Whatcha Reading, Priscilla Long?

Every week we ask an interesting figure what they're digging into. Have ideas on who we should reach out to? Let it fly: info@seattlereviewofbooks.com. Want to read more? Check out the archives.

Priscilla Long is a Seattle-based writer of poetry, creative nonfiction, science, fiction, and history, and a long-time independent teacher of writing (and yet, somehow, this list undersells her). The second edition of her wonderful The Writer's Portable Mentor: a Guide to Art, Craft, and the Writing Life is just being released by the University of New Mexico Press. She'll be appearing tonight at 7:00 pm to talk about this at the Elliott Bay Book Company.

What are you reading now?

I read two, four, five books at once. I set the limit at five. I mean, really. Okay, so, now I am reading Roxane Gay's Hunger. Wow. Talk about #MeToo. And what a fantastic writer. What insight she brings to the subject of the body. What sentences she brings to the page. For poetry, Christopher Howell's Love's Last Number. Do we need to say one more thing about Howell's great poetry? I am still reading David B. Williams's Seattle Walks, walks that elucidate our history and geography, and believe it or not, I have walked all 17 walks. I will walk a few again. I thought I knew Seattle but learned something new on every walk. I am reading Exit West by Mohsin Hamid. A moving love story set in the violence and dislocation of the world as we know it.

What did you read last?

I've read a set of three novels about breakups, each one totally different and each one a great read. (No, I am not breaking up with anyone or anything.) Start with Heartburn by Nora Ephron, in which the narrator provides recipes, including that of the lime pie she puts in the face of her soon-to-be-former husband. Then The Days of Abandonment by Elena Ferrante. A beautiful thing. And third, Ties by Domenico Starnone, translated from the Italian by Jhumpa Lahiri. This family drama brings the word dysfunctional to new depths. I've just read my friend Jack Remick's Citadel, a powerful apocalyptic novel of the future in which women have had enough of the violence of men and have kicked them out (of the world). And then I read my friend Bethany Reid's new book of poems, Body My House (full disclosure: I wrote the foreword). They are wicked and delightful. For science, Feral: Rewilding the Land, the Sea, and Human Life by George Monbiot. A fascinating rethinking of ecological restoration. Finally I must mention The Sympathizer by Viet Thanh Nguyen. A great work of literature, if you ask me. The language! The story of three friends and the ways they get caught up in the long aftermath of the Vietnam War.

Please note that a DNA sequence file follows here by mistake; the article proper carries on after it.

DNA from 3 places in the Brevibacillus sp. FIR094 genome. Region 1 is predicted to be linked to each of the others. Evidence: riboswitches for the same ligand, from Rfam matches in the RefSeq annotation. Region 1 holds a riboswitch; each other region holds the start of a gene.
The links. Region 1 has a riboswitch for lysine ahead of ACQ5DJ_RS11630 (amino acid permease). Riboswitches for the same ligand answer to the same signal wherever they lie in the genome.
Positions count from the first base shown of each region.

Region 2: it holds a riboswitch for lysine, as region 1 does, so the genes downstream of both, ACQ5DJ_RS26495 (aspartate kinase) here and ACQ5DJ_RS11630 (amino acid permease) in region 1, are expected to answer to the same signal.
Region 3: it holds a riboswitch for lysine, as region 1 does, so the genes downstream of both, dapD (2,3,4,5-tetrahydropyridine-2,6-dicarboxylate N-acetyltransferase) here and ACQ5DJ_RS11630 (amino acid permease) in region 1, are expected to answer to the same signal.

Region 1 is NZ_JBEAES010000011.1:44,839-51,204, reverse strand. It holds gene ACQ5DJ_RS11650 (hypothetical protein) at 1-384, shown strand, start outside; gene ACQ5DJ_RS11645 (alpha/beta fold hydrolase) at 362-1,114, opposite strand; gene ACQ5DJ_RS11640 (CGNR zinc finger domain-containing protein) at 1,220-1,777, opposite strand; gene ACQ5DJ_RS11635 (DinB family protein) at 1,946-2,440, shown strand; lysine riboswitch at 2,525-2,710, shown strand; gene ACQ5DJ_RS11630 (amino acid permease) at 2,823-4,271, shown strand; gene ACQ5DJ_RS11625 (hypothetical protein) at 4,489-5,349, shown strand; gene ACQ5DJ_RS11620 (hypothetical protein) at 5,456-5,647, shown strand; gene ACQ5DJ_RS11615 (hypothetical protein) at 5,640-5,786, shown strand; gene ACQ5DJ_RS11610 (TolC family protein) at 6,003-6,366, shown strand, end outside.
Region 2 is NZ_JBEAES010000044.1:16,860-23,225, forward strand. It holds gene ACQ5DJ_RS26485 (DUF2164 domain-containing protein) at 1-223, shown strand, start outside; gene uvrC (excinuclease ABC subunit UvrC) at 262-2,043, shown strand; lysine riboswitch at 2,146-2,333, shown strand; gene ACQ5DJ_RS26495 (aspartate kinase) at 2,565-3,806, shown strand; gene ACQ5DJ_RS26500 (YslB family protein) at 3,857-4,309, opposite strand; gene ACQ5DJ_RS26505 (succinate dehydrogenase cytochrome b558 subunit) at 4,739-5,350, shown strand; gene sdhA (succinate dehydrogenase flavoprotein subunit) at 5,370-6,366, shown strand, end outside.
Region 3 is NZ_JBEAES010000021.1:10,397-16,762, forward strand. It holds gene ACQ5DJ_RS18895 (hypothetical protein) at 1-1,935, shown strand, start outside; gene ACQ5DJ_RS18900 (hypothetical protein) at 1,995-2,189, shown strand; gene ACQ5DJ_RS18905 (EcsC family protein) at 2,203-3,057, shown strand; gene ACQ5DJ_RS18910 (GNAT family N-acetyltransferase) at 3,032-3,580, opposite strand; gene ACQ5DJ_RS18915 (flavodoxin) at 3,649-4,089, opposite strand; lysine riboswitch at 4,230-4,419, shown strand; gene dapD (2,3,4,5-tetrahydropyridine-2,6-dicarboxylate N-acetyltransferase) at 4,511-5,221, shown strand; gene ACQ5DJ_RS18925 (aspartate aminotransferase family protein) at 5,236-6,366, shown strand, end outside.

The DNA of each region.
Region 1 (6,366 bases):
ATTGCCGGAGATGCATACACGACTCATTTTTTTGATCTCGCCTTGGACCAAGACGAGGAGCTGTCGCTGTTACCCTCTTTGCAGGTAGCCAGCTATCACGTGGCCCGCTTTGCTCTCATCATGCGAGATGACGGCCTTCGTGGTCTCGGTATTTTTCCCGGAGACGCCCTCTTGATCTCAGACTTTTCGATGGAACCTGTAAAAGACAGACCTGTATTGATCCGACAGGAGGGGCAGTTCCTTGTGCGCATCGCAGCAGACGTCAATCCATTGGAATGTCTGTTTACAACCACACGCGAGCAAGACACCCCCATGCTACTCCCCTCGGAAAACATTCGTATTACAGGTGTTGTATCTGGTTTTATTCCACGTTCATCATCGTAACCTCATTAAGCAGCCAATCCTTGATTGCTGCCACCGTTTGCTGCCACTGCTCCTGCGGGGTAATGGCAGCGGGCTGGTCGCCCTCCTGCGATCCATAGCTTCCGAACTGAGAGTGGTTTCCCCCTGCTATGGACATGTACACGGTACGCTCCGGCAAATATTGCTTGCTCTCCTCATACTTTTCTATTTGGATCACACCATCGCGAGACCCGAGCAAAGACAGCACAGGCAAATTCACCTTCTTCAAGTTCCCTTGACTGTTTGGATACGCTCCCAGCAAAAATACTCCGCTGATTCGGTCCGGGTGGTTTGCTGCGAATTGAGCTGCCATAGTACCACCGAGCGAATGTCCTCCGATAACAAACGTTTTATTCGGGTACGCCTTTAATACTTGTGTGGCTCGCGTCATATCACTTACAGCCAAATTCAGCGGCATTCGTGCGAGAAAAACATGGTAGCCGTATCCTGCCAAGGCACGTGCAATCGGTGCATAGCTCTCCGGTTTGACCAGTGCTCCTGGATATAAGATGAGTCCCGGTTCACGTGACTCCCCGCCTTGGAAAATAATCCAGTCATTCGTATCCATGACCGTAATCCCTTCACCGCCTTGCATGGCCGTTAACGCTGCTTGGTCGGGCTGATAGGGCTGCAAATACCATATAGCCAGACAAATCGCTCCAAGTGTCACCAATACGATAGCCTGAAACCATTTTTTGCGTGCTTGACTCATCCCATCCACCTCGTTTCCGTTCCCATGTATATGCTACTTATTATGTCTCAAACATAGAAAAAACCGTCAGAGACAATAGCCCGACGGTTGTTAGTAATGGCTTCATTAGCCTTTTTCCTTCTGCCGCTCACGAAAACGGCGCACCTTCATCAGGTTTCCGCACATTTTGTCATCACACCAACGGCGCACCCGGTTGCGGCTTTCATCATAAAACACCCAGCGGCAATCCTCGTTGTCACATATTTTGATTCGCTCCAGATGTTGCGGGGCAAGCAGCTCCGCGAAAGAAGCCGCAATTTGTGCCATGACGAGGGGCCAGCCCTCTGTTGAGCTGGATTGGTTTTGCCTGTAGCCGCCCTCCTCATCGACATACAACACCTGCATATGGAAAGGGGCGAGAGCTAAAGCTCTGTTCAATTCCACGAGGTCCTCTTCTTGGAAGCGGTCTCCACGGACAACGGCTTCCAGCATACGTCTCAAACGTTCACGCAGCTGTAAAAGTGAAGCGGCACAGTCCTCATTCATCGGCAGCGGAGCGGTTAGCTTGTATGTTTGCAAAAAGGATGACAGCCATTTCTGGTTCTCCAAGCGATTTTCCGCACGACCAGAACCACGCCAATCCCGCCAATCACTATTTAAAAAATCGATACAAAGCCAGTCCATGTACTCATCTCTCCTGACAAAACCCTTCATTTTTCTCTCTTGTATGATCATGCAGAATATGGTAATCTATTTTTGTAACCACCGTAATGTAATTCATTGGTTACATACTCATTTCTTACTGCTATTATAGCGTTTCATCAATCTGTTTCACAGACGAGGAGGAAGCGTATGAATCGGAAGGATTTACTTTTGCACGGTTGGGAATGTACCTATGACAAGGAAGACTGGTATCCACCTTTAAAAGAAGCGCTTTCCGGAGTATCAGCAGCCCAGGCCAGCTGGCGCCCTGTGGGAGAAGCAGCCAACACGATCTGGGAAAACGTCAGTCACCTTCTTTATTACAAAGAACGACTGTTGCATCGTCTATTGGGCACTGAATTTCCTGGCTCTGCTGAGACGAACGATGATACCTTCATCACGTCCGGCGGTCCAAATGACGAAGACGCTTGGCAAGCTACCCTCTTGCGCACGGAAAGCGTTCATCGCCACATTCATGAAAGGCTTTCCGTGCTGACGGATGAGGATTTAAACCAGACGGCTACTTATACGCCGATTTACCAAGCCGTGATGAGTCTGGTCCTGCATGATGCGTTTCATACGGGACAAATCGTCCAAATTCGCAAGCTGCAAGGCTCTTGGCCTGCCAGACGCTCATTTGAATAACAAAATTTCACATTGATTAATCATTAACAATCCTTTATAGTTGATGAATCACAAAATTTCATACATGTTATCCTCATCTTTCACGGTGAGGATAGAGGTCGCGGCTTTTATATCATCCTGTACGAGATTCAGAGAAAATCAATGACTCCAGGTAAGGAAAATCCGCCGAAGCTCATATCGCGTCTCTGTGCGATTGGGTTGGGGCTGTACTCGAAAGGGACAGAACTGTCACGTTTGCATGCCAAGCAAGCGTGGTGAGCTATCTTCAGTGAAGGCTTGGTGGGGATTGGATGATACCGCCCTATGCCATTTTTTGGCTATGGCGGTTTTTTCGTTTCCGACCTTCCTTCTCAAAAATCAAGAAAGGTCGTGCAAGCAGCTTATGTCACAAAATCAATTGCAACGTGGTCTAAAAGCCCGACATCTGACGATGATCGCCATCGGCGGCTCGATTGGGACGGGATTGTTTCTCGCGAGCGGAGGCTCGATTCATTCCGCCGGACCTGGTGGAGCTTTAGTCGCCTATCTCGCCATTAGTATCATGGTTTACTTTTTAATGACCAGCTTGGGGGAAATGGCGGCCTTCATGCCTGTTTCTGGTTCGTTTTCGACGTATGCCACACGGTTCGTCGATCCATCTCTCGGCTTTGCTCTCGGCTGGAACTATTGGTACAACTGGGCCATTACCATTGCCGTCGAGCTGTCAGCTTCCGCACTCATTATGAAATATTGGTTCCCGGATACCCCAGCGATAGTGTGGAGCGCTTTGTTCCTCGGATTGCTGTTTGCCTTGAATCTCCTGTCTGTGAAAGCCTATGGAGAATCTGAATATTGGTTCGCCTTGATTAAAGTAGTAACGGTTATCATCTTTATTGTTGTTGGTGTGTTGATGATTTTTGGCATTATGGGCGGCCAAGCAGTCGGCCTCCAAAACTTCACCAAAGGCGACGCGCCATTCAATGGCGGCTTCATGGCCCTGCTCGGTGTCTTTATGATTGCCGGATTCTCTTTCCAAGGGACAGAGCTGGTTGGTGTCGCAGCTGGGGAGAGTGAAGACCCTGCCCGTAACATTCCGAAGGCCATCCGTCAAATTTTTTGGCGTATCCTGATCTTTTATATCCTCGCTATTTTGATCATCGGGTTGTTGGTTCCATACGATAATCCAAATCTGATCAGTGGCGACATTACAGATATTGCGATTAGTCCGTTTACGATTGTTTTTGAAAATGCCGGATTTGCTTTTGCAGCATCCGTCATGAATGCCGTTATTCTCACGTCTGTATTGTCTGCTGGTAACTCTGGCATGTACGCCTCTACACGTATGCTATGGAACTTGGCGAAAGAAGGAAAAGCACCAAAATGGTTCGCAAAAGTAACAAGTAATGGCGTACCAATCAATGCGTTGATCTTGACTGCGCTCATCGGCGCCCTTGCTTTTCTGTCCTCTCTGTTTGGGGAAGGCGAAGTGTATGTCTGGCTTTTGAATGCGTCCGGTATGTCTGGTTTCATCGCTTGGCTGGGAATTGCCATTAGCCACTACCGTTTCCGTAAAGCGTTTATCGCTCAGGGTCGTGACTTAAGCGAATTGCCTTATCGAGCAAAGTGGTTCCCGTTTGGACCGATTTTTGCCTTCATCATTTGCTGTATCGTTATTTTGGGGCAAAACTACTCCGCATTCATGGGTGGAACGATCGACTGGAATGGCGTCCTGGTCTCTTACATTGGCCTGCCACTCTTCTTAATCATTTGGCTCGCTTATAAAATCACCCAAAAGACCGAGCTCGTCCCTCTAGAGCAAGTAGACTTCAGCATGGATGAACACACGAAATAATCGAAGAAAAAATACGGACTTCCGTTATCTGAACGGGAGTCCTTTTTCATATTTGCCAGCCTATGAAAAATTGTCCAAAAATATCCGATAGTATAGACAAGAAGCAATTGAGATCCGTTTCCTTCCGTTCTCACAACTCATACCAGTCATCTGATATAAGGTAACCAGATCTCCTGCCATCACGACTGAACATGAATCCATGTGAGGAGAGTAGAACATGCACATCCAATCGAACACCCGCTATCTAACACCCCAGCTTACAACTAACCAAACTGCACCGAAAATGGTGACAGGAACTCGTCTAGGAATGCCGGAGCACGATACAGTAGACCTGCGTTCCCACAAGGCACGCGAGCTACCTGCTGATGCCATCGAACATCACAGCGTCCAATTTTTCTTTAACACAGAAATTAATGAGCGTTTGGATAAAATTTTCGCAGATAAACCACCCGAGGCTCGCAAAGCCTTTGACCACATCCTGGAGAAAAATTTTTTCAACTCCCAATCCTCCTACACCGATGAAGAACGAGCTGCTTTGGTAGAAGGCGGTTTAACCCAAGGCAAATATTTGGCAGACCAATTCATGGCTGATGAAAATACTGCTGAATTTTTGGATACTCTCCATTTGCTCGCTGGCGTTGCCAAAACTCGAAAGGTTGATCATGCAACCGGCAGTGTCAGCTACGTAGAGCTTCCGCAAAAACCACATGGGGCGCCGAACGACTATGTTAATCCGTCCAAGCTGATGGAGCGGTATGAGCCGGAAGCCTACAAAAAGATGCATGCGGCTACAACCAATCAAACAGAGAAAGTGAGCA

What are you reading next?

Oh my gosh. There There by Tommy Orange. And to complete the set on the dislocations of breaking up, Department of Speculation by Jenny Offill. I have yet to read All the Light We Cannot See by Anthony Doerr and it is sitting there on the pile, waiting, waiting. I am rereading James Baldwin; Go Tell It on the Mountain is next. I love to read one very old book every year. Last year it was Sir Gawain and the Green Knight translated from Middle English by Simon Armitage. This year I can't decide. On the Nature of Things by Lucretius? Maybe. Sitting there winking at me is Hopscotch by Julio Cortazar, a writer I adore. Also winking: 2666: A Novel by Roberto Bolaño, another writer I adore. Next will be George and Lizzie by Nancy Pearl. For poetry I have waiting for me Door in the Mountain: New and Collected Poems by Jean Valentine. I will stop here. I worry about the pile falling on my head and knocking me unconscious.